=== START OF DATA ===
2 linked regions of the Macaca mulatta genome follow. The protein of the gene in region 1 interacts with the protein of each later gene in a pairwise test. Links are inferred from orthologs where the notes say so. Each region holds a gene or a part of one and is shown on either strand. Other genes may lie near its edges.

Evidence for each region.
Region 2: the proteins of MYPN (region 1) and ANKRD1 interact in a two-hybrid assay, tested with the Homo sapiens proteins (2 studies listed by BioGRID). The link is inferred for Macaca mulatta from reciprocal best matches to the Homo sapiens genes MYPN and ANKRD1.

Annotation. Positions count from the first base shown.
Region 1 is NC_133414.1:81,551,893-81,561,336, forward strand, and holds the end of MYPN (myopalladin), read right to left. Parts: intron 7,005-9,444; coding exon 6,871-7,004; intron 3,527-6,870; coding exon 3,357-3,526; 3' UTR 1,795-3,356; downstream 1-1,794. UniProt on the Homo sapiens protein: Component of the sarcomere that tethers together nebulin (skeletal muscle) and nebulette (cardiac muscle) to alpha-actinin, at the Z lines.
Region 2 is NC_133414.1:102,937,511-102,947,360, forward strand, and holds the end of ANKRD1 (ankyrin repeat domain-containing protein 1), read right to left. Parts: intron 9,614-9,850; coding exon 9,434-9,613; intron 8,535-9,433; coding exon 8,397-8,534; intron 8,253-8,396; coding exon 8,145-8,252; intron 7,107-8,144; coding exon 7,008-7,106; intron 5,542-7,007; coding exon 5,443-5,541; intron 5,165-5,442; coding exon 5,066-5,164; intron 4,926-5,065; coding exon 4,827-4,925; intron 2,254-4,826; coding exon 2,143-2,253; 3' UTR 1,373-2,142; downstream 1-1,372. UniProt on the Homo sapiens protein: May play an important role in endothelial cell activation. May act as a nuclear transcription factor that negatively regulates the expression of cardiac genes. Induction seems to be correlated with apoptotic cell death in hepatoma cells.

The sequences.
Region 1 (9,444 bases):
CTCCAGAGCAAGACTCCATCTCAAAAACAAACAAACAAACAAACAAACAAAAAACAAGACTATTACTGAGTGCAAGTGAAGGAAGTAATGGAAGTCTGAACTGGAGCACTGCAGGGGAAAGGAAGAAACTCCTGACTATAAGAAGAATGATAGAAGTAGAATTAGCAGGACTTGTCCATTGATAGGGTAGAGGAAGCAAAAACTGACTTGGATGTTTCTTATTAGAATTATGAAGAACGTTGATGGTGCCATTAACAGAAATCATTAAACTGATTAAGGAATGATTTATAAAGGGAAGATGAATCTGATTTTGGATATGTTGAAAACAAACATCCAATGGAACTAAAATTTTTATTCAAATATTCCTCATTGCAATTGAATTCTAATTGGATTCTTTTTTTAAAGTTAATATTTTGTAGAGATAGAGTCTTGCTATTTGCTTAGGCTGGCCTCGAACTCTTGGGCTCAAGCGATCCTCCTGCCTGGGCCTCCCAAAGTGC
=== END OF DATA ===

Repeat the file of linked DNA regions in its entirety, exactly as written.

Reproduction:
2 linked regions of the Macaca mulatta genome follow. The protein of the gene in region 1 interacts with the protein of each later gene in a pairwise test. Links are inferred from orthologs where the notes say so. Each region holds a gene or a part of one and is shown on either strand. Other genes may lie near its edges.

Evidence for each region.
Region 2: the proteins of MYPN (region 1) and ANKRD1 interact in a two-hybrid assay, tested with the Homo sapiens proteins (2 studies listed by BioGRID). The link is inferred for Macaca mulatta from reciprocal best matches to the Homo sapiens genes MYPN and ANKRD1.

Annotation. Positions count from the first base shown.
Region 1 is NC_133414.1:81,551,893-81,561,336, forward strand, and holds the end of MYPN (myopalladin), read right to left. Parts: intron 7,005-9,444; coding exon 6,871-7,004; intron 3,527-6,870; coding exon 3,357-3,526; 3' UTR 1,795-3,356; downstream 1-1,794. UniProt on the Homo sapiens protein: Component of the sarcomere that tethers together nebulin (skeletal muscle) and nebulette (cardiac muscle) to alpha-actinin, at the Z lines.
Region 2 is NC_133414.1:102,937,511-102,947,360, forward strand, and holds the end of ANKRD1 (ankyrin repeat domain-containing protein 1), read right to left. Parts: intron 9,614-9,850; coding exon 9,434-9,613; intron 8,535-9,433; coding exon 8,397-8,534; intron 8,253-8,396; coding exon 8,145-8,252; intron 7,107-8,144; coding exon 7,008-7,106; intron 5,542-7,007; coding exon 5,443-5,541; intron 5,165-5,442; coding exon 5,066-5,164; intron 4,926-5,065; coding exon 4,827-4,925; intron 2,254-4,826; coding exon 2,143-2,253; 3' UTR 1,373-2,142; downstream 1-1,372. UniProt on the Homo sapiens protein: May play an important role in endothelial cell activation. May act as a nuclear transcription factor that negatively regulates the expression of cardiac genes. Induction seems to be correlated with apoptotic cell death in hepatoma cells.

The sequences.
Region 1 (9,444 bases):
CTCCAGAGCAAGACTCCATCTCAAAAACAAACAAACAAACAAACAAACAAAAAACAAGACTATTACTGAGTGCAAGTGAAGGAAGTAATGGAAGTCTGAACTGGAGCACTGCAGGGGAAAGGAAGAAACTCCTGACTATAAGAAGAATGATAGAAGTAGAATTAGCAGGACTTGTCCATTGATAGGGTAGAGGAAGCAAAAACTGACTTGGATGTTTCTTATTAGAATTATGAAGAACGTTGATGGTGCCATTAACAGAAATCATTAAACTGATTAAGGAATGATTTATAAAGGGAAGATGAATCTGATTTTGGATATGTTGAAAACAAACATCCAATGGAACTAAAATTTTTATTCAAATATTCCTCATTGCAATTGAATTCTAATTGGATTCTTTTTTTAAAGTTAATATTTTGTAGAGATAGAGTCTTGCTATTTGCTTAGGCTGGCCTCGAACTCTTGGGCTCAAGCGATCCTCCTGCCTGGGCCTCCCAAAGTGC